The National Biodiesel Board still sees hope for a renewal of its industry's now expired tax credit, but argues the bigger economic issue now is a higher renewable fuels target.
Congress will try again in the next few weeks to extend the expiring payroll tax break, and with it, possibly expired breaks for biodiesel and other alternative energy.
National Biodiesel Board spokesman Ben Evans says if lawmakers can come together on a tax package, biodiesel, which for the first time topped a billion gallons last year, stands a good chance of being included.
But Evans says the bigger issue for his industry is the Environmental Protection Agency delaying a decision on raising the 2013 renewable fuels standard for biodiesel to 1.3 billion gallons.
"We think that is modest and sustainable growth; it's not a huge jump but we think it good enough and we supported that," Evans said. "Then last month the EPA came out and said they were going to delay that increase, delay finalizing that number because they felt like they needed to review more."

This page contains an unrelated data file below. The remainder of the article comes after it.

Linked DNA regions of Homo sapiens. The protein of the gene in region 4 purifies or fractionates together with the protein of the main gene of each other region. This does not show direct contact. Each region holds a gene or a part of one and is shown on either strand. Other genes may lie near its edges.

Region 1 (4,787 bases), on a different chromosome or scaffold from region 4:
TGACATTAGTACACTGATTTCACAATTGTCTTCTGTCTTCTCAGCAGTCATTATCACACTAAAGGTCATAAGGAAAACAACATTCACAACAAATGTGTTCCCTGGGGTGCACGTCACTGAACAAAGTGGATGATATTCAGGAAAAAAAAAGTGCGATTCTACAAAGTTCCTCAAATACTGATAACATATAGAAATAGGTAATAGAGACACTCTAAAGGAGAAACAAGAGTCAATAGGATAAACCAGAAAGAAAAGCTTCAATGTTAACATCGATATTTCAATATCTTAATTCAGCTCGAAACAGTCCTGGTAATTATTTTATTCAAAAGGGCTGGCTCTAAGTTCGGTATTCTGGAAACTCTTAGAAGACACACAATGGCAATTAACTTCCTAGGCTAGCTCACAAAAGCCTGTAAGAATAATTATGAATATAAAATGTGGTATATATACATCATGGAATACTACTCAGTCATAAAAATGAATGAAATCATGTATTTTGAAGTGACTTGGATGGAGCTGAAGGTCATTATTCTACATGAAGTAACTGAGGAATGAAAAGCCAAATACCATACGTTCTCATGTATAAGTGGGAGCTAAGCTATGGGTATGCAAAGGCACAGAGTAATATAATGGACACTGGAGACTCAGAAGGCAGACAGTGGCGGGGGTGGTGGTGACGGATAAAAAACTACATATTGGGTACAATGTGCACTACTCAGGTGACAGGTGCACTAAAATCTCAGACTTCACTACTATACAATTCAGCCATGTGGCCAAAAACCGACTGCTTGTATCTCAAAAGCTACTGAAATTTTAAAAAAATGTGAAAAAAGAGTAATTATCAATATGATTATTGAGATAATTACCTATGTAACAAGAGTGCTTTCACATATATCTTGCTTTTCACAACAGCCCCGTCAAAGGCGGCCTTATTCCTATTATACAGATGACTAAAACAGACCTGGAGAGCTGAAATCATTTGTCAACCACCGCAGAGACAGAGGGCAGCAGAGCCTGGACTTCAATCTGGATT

Evans says the RFS "sets the market" for the industry, and a 300 million gallon boost, would allow for biodiesel growth and investment, which is opposed by conventional diesel producers.
Evans says that there are critics of the RFS program that don't like to see this requirement and fight any kind of increase in it tooth and nail. He says a lot of the fight is coming from the oil industry.
But Evans argues the RFS and the tax credit that expired again in December, are working. They create jobs, help soybean growers and reduce oil imports.
The credit is still important for its production incentive. But the RFS really 'creates the market.'
"This RFS issue is as important as anything we're doing right now, it's not more important than anything we are doing. It is critical to the future growth of the biodiesel industry to get an RFS increase and we think that the difficult part is to get that message through to the administration."
Evans says at best without the higher RFS next year, his industry would be "stuck" at one billion gallons, when it's already reached almost 1.1 billion.
At worst, without the new RFS and the tax credit, biodiesel production would decline.